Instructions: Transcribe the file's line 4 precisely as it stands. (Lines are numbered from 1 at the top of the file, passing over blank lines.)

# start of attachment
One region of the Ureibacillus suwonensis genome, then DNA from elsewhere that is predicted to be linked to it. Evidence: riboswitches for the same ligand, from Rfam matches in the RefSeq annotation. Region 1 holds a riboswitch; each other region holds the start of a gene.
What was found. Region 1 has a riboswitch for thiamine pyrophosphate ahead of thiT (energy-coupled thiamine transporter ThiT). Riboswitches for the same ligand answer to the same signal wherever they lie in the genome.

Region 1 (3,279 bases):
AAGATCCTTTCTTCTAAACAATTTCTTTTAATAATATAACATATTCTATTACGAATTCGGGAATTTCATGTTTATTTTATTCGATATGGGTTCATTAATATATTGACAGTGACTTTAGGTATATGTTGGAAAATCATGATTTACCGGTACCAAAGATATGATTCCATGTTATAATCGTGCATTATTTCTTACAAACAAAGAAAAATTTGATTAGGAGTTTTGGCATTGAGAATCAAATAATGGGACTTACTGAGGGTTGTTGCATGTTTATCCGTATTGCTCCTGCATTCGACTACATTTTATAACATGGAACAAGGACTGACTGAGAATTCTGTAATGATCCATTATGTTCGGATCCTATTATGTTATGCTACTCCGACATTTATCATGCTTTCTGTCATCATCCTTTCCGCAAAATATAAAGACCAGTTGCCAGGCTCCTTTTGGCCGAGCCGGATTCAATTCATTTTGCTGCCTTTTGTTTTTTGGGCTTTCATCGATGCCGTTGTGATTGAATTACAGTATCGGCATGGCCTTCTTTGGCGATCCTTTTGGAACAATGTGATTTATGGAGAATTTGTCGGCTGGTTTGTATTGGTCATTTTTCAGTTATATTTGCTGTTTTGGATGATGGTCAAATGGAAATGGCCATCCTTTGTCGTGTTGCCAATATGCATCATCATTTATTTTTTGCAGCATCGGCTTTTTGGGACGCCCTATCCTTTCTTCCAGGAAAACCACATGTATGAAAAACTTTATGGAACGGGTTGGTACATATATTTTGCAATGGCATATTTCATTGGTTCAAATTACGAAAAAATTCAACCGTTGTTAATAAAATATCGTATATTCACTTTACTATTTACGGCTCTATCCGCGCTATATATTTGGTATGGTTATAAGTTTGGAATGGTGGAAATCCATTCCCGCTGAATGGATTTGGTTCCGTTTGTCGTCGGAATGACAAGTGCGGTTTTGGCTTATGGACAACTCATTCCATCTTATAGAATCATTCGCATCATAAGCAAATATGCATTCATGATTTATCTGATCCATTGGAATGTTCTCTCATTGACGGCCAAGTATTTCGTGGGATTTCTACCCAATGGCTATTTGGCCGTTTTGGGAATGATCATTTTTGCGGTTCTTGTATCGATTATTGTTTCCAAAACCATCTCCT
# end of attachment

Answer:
AAGATCCTTTCTTCTAAACAATTTCTTTTAATAATATAACATATTCTATTACGAATTCGGGAATTTCATGTTTATTTTATTCGATATGGGTTCATTAATATATTGACAGTGACTTTAGGTATATGTTGGAAAATCATGATTTACCGGTACCAAAGATATGATTCCATGTTATAATCGTGCATTATTTCTTACAAACAAAGAAAAATTTGATTAGGAGTTTTGGCATTGAGAATCAAATAATGGGACTTACTGAGGGTTGTTGCATGTTTATCCGTATTGCTCCTGCATTCGACTACATTTTATAACATGGAACAAGGACTGACTGAGAATTCTGTAATGATCCATTATGTTCGGATCCTATTATGTTATGCTACTCCGACATTTATCATGCTTTCTGTCATCATCCTTTCCGCAAAATATAAAGACCAGTTGCCAGGCTCCTTTTGGCCGAGCCGGATTCAATTCATTTTGCTGCCTTTTGTTTTTTGGGCTTTCATCGATGCCGTTGTGATTGAATTACAGTATCGGCATGGCCTTCTTTGGCGATCCTTTTGGAACAATGTGATTTATGGAGAATTTGTCGGCTGGTTTGTATTGGTCATTTTTCAGTTATATTTGCTGTTTTGGATGATGGTCAAATGGAAATGGCCATCCTTTGTCGTGTTGCCAATATGCATCATCATTTATTTTTTGCAGCATCGGCTTTTTGGGACGCCCTATCCTTTCTTCCAGGAAAACCACATGTATGAAAAACTTTATGGAACGGGTTGGTACATATATTTTGCAATGGCATATTTCATTGGTTCAAATTACGAAAAAATTCAACCGTTGTTAATAAAATATCGTATATTCACTTTACTATTTACGGCTCTATCCGCGCTATATATTTGGTATGGTTATAAGTTTGGAATGGTGGAAATCCATTCCCGCTGAATGGATTTGGTTCCGTTTGTCGTCGGAATGACAAGTGCGGTTTTGGCTTATGGACAACTCATTCCATCTTATAGAATCATTCGCATCATAAGCAAATATGCATTCATGATTTATCTGATCCATTGGAATGTTCTCTCATTGACGGCCAAGTATTTCGTGGGATTTCTACCCAATGGCTATTTGGCCGTTTTGGGAATGATCATTTTTGCGGTTCTTGTATCGATTATTGTTTCCAAAACCATCTCCT